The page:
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Bovine colostrum

Bovine colostrum contains very high amounts of several bioactive factors, nutrients and minerals, as it has evolved to provide the calf with all the necessary compounds to mature both its immune and gastrointestinal system, delivered in a complex milk matrix together with other nutrients. The effects from bovine colostrum may also be available for specific patients using colostrum as daily diet supplement.

Colostrum is an essential source of bioactive factors

The importance of the bovine colostrum is massive as it is the only source of passive immunity for the newborn calf. In ruminants, there is no passive transfer of immunity from the mother to the offspring as found in humans. During the gestational period, the placenta of the cow separates the maternal and fetal blood supplies, preventing the transmission of immunoglobulins and other bioactive compounds to the fetus in utero. Consequently, the calf is agammaglobulinemic at birth, and is thus born without immunologic compounds in the blood and a critically immature immune system. However, the colostrum provided by the cow after parturition is rich in immunoglobulins and other bioactive factors and nutrients to secure the survival of the calf (Larson et al., 1980; Weaver et al., 2000).

Active uptake by the calf

After parturition, the calf needs to ingest orally all components needed to mature the immune system, and it thus relies entirely on the provision of immunoglobulins in the colostrum provided by the cow. This results in passive transfer of immunoglobulins across the small intestine during the first 24-48 hours, and it is essential for the maturation of the immune system and helps protect the calf against diseases until the immune system becomes fully developed with the help of the ingested immunoglobulins (Godden, 2008).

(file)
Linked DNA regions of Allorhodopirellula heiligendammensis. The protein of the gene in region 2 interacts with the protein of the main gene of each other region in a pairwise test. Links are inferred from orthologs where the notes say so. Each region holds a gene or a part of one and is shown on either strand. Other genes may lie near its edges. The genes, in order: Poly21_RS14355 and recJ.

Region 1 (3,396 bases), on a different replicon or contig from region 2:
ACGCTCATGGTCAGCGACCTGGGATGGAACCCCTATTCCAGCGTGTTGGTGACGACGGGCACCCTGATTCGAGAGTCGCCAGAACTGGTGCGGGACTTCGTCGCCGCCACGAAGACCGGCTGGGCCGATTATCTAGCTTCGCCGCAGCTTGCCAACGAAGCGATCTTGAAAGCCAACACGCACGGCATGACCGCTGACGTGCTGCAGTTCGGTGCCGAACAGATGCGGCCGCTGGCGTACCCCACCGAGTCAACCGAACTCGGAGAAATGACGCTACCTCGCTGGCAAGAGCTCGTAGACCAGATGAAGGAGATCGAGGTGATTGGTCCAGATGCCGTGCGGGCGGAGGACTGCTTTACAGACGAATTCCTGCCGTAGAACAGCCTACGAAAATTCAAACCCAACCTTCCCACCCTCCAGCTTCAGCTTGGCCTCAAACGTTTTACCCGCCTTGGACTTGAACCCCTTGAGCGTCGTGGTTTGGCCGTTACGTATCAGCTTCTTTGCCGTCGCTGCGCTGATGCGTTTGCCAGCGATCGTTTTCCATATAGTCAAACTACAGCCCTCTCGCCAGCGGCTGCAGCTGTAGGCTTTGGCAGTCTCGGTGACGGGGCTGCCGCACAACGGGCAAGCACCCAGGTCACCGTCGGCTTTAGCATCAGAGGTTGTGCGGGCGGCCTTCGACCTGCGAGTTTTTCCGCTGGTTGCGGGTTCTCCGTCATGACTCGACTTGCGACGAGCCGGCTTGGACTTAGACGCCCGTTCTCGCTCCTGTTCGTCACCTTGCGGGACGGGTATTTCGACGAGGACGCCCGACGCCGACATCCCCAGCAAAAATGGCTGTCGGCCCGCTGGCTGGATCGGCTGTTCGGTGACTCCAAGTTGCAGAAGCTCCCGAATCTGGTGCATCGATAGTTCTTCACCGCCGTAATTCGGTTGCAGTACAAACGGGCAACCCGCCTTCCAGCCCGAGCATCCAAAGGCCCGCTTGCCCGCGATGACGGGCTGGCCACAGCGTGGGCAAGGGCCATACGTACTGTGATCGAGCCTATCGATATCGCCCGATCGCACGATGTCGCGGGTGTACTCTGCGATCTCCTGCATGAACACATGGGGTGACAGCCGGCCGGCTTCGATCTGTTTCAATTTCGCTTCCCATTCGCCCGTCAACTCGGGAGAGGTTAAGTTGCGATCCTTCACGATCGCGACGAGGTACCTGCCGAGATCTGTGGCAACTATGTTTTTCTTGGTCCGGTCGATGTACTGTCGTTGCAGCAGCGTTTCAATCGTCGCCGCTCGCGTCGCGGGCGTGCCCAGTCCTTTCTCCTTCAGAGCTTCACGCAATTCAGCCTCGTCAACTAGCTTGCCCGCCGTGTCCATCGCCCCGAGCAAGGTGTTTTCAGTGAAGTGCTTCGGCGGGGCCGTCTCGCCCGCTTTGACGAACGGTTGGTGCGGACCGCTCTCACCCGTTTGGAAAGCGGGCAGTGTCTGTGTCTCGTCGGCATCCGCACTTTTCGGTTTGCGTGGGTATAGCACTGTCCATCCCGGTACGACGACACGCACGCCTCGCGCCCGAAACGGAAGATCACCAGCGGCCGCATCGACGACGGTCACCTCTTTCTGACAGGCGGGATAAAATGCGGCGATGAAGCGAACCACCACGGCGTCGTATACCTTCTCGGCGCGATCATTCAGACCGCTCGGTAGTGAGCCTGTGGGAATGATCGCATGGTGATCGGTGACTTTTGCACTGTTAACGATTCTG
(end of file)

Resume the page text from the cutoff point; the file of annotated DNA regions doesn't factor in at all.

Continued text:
Multiple beneficial aspects of colostrum

It is not only the presence of immunoglobulins that make the calves dependent upon colostrum, but also its contents of other immune cells, cytokines, other nonspecific immunological substances and nutrients (Barrington & Parish, 2001). Colostrum is also important as it is the first natural nutrition for the calf, providing it with vital nutrition and the growth factors help finishing the maturation of the gastrointestinal tract to utilize enteral food (Pakkanen & Aalto, 1997). Also, the colostrum can help prevent transmigration of pathogens and bacteria in the intestinal lumen of the calf (Bush & Staley, 1980).

Colostrum timeline

Achieving an adequate amount of high-quality colostrum within the first few hours is widely recognized as the most important factor in the survival and wellbeing of the calf. Time is an especially important factor, as the gut wall of the calf changes as it becomes more mature and around 24 hours after birth uptake of larger molecules become more difficult, and the concentration of bioactive factors in the colostrum decreases rapidly in the first few days after parturition (Weaver et al., 2000).